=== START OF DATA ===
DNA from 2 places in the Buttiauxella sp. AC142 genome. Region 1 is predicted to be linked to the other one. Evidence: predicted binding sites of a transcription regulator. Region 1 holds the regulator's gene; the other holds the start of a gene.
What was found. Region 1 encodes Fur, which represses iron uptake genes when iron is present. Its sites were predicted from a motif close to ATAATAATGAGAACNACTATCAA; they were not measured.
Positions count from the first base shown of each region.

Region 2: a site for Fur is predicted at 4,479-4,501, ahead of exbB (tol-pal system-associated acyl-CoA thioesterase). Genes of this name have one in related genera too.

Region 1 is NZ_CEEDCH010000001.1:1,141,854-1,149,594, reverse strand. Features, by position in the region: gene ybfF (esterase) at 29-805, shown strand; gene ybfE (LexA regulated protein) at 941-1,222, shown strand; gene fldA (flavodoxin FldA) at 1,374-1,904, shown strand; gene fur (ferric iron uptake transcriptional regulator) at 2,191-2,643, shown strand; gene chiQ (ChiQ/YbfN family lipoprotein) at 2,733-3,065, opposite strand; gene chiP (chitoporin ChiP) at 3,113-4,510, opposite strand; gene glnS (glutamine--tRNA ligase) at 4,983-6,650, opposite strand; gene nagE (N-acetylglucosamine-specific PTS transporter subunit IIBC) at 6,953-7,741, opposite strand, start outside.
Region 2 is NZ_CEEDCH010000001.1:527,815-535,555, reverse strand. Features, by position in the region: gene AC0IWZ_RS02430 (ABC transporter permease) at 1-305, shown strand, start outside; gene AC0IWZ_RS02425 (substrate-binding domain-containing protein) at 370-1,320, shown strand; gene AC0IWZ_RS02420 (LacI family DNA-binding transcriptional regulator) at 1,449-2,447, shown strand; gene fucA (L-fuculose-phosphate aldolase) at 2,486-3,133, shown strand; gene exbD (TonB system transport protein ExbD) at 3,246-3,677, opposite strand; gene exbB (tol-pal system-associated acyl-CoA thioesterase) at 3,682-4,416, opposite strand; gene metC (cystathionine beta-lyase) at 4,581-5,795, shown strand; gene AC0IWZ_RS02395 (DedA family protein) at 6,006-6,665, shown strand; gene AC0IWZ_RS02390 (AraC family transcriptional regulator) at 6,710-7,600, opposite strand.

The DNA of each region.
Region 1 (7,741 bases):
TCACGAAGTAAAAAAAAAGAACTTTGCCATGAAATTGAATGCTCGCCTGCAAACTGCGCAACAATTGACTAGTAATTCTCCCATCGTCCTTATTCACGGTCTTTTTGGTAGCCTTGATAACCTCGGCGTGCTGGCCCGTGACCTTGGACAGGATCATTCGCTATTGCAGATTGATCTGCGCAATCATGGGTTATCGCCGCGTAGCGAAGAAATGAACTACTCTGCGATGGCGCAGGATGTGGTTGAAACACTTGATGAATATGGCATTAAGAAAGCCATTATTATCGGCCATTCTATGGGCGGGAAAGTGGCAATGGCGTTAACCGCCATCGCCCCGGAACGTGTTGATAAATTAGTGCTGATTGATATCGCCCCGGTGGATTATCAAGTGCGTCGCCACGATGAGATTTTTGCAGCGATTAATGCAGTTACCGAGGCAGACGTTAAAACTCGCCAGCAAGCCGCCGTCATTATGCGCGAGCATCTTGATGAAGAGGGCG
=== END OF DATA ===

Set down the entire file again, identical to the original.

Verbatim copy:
DNA from 2 places in the Buttiauxella sp. AC142 genome. Region 1 is predicted to be linked to the other one. Evidence: predicted binding sites of a transcription regulator. Region 1 holds the regulator's gene; the other holds the start of a gene.
What was found. Region 1 encodes Fur, which represses iron uptake genes when iron is present. Its sites were predicted from a motif close to ATAATAATGAGAACNACTATCAA; they were not measured.
Positions count from the first base shown of each region.

Region 2: a site for Fur is predicted at 4,479-4,501, ahead of exbB (tol-pal system-associated acyl-CoA thioesterase). Genes of this name have one in related genera too.

Region 1 is NZ_CEEDCH010000001.1:1,141,854-1,149,594, reverse strand. Features, by position in the region: gene ybfF (esterase) at 29-805, shown strand; gene ybfE (LexA regulated protein) at 941-1,222, shown strand; gene fldA (flavodoxin FldA) at 1,374-1,904, shown strand; gene fur (ferric iron uptake transcriptional regulator) at 2,191-2,643, shown strand; gene chiQ (ChiQ/YbfN family lipoprotein) at 2,733-3,065, opposite strand; gene chiP (chitoporin ChiP) at 3,113-4,510, opposite strand; gene glnS (glutamine--tRNA ligase) at 4,983-6,650, opposite strand; gene nagE (N-acetylglucosamine-specific PTS transporter subunit IIBC) at 6,953-7,741, opposite strand, start outside.
Region 2 is NZ_CEEDCH010000001.1:527,815-535,555, reverse strand. Features, by position in the region: gene AC0IWZ_RS02430 (ABC transporter permease) at 1-305, shown strand, start outside; gene AC0IWZ_RS02425 (substrate-binding domain-containing protein) at 370-1,320, shown strand; gene AC0IWZ_RS02420 (LacI family DNA-binding transcriptional regulator) at 1,449-2,447, shown strand; gene fucA (L-fuculose-phosphate aldolase) at 2,486-3,133, shown strand; gene exbD (TonB system transport protein ExbD) at 3,246-3,677, opposite strand; gene exbB (tol-pal system-associated acyl-CoA thioesterase) at 3,682-4,416, opposite strand; gene metC (cystathionine beta-lyase) at 4,581-5,795, shown strand; gene AC0IWZ_RS02395 (DedA family protein) at 6,006-6,665, shown strand; gene AC0IWZ_RS02390 (AraC family transcriptional regulator) at 6,710-7,600, opposite strand.

The DNA of each region.
Region 1 (7,741 bases):
TCACGAAGTAAAAAAAAAGAACTTTGCCATGAAATTGAATGCTCGCCTGCAAACTGCGCAACAATTGACTAGTAATTCTCCCATCGTCCTTATTCACGGTCTTTTTGGTAGCCTTGATAACCTCGGCGTGCTGGCCCGTGACCTTGGACAGGATCATTCGCTATTGCAGATTGATCTGCGCAATCATGGGTTATCGCCGCGTAGCGAAGAAATGAACTACTCTGCGATGGCGCAGGATGTGGTTGAAACACTTGATGAATATGGCATTAAGAAAGCCATTATTATCGGCCATTCTATGGGCGGGAAAGTGGCAATGGCGTTAACCGCCATCGCCCCGGAACGTGTTGATAAATTAGTGCTGATTGATATCGCCCCGGTGGATTATCAAGTGCGTCGCCACGATGAGATTTTTGCAGCGATTAATGCAGTTACCGAGGCAGACGTTAAAACTCGCCAGCAAGCCGCCGTCATTATGCGCGAGCATCTTGATGAAGAGGGCG